Our End Game In Christ
Today we finish Philippians chapter 3, which puts us on pace to complete this letter by the middle of September. We’ll try to determine if Paul is prideful, where our citizenship lies and what the endgame of our faith truly is.
Paul starts out this final paragraph with what seems on the surface as a statement exuding pride. He says, Brethren, join in following my example, and observe the pattern you have in us. In essence, Paul is saying to be like him. Follow his example. Pattern your life after me. Is this prideful? For most of us, yes. But what is Paul truly saying? What pattern is his life following? What Paul is saying is that he has given up everything that was important to him so that he can follow Christ. He is not saying that the Philippians should follow him because he is anything special. He has already dispelled that when he called his resume’ rubbish. He is saying that the only thing he does that amounts to anything is following Christ and they should do the same.
Others don’t do this and this is to their detriment. For many walk, of who I often told you, and now tell you even weeping, that they are enemies of the cross of Christ. Here Paul gives the counter point to following his example. Others live their lives as enemies of Christ. Paul has told the Philippians about them before and it breaks his heart to the point he actually cries. These could be false teachers who teach false gospels that minimize the cross. In reality, it’s anyone who opposes the cross of Christ. Paul’s desire is that they would know Christ.
Paul gives us a picture of what their life is like with out Christ. Whose end is destruction, who god is their appetite, and whose glory is in their shame, who set their minds on earthly things. In the end, without Christ, these enemies of Christ will only face destruction. Their fate is not life, but death. They only think of what they can consume to satisfy themselves. They live sinful lives and actually glory in what is truly shameful. Their mind is focused only on the here and now and what they can see.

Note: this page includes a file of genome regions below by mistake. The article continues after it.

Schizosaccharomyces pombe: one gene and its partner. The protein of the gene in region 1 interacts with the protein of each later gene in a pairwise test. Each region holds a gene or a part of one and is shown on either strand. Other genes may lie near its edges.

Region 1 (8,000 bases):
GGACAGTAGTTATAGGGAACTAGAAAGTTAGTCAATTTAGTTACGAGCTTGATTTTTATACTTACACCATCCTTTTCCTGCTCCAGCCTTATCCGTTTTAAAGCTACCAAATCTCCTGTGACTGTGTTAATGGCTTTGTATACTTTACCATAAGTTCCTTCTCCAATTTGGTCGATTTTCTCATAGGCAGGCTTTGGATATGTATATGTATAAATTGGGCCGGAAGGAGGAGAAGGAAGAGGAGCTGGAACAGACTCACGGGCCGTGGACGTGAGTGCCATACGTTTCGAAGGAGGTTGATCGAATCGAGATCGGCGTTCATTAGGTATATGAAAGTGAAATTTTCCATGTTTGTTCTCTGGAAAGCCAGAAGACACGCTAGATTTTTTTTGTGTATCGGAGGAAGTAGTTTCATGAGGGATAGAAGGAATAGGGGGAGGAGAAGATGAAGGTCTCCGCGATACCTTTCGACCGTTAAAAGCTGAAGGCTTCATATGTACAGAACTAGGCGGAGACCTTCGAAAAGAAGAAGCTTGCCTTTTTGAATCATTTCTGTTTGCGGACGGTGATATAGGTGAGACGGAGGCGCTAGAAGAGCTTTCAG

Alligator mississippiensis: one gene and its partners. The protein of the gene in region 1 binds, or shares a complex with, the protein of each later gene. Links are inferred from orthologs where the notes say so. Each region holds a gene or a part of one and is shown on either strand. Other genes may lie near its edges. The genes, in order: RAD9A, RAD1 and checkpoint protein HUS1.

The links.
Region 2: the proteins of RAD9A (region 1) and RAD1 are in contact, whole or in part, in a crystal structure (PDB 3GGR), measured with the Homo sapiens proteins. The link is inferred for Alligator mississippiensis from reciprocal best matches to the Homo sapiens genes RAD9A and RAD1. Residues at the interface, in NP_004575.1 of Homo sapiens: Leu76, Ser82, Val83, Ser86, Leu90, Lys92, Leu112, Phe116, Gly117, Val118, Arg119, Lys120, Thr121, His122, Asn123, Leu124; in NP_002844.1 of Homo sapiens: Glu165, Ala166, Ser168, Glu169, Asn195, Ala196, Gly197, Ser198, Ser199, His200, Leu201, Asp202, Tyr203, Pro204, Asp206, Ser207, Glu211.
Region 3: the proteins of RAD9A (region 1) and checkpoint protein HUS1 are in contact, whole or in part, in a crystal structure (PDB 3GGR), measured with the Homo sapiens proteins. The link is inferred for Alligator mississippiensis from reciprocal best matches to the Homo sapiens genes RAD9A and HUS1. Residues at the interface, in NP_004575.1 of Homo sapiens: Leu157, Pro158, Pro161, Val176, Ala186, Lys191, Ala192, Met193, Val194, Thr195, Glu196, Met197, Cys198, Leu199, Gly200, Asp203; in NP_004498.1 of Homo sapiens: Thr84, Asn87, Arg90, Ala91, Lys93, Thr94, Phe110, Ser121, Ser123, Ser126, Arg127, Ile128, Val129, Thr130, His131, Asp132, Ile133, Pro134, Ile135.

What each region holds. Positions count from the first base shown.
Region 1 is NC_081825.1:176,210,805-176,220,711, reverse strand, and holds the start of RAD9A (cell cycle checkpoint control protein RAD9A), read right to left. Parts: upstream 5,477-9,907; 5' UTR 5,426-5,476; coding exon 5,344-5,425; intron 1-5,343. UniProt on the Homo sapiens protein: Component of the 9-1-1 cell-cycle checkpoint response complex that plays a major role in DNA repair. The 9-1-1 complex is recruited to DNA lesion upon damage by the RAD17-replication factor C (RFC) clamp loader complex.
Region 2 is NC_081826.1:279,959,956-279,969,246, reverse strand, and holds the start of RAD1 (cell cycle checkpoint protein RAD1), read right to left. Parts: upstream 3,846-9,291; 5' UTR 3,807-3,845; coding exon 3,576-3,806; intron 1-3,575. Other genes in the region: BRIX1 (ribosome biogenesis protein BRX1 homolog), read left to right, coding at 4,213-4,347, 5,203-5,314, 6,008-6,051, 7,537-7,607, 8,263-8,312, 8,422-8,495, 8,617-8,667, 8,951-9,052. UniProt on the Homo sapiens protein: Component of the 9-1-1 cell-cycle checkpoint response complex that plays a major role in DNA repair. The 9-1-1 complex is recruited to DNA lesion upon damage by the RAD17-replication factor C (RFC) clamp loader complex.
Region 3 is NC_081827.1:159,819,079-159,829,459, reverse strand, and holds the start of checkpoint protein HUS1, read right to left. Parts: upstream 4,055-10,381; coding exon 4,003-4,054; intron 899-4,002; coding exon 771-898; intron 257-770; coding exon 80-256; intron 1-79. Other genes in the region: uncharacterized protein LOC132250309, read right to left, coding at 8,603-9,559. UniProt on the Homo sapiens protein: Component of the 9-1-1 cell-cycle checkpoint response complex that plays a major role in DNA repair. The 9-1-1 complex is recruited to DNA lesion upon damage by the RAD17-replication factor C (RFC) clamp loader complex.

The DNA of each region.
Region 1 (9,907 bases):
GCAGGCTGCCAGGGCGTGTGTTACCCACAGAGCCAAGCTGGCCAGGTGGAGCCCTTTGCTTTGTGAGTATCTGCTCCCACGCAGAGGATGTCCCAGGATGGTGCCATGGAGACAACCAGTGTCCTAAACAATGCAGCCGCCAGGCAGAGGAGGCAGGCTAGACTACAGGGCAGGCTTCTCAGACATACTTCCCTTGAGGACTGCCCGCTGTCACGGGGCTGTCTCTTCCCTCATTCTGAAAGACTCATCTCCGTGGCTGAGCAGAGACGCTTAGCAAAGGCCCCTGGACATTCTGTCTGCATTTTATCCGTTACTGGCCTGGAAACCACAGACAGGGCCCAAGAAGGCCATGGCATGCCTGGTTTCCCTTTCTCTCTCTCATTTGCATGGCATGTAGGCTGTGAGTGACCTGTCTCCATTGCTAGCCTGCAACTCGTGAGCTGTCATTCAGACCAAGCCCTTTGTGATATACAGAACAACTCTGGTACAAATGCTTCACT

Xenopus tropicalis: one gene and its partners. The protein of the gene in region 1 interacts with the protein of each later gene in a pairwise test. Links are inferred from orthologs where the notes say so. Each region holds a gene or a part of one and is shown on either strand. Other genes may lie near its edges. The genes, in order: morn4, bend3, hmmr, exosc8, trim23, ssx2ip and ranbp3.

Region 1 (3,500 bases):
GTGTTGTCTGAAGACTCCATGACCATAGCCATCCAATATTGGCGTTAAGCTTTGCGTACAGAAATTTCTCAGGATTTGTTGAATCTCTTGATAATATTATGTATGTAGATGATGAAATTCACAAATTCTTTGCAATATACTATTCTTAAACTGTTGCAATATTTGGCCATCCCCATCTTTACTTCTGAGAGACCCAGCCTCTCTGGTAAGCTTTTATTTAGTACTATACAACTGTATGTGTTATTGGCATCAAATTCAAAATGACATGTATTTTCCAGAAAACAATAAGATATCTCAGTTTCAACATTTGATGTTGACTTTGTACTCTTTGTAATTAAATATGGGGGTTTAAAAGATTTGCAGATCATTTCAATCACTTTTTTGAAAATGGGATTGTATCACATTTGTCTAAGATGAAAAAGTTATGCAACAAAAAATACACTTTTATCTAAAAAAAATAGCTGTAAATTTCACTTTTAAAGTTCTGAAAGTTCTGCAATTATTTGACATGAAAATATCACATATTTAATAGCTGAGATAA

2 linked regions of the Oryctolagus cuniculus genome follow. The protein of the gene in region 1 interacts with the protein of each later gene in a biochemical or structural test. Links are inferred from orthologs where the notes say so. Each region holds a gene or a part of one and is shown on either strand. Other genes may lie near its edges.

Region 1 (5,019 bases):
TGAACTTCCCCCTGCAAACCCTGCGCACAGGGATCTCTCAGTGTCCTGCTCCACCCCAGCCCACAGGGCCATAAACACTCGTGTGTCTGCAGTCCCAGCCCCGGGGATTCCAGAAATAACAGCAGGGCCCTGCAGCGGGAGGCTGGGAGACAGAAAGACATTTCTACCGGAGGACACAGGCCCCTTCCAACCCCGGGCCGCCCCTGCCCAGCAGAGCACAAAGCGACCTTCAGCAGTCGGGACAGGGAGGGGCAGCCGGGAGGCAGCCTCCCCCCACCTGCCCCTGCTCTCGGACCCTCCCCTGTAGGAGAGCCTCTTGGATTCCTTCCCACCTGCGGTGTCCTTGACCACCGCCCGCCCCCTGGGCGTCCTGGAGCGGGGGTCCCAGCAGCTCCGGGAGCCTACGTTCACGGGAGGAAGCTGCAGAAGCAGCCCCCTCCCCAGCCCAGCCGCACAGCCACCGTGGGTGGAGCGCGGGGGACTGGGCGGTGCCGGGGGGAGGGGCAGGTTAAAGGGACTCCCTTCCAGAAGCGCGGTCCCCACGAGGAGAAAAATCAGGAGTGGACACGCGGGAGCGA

Paul contrasts that with the his life and the life of the Philippians. For our citizenship is in heaven, from which also we eagerly wait for a Savior, the Lord Jesus Christ. Paul is not simply earthly minded. He is a citizen of God’s kingdom. For him, to live is Christ, to die is gain. He can’t wait to see Christ. He is so heavenly minded that he is earthly good.
What happens in that day when he, and the Philippians, and us, get to be with Christ? Who will transform the body of our humble state into conformity with the body of His glory, by the exertion of the power that He has even to subject all things to Himself. Our end is not destruction, like the enemies of Christ. Instead out end is to be transformed into something much more, something that resembles Christ in His glory. Paul demonstrates the power of Christ to be able to this is also that power that he has to subject all things to himself.
What do we learn from Paul in the passage? He encourages the Philippians, and us, to imitate him by following Christ to the conclusion of being transformed, in the end, into what we were truly created to be.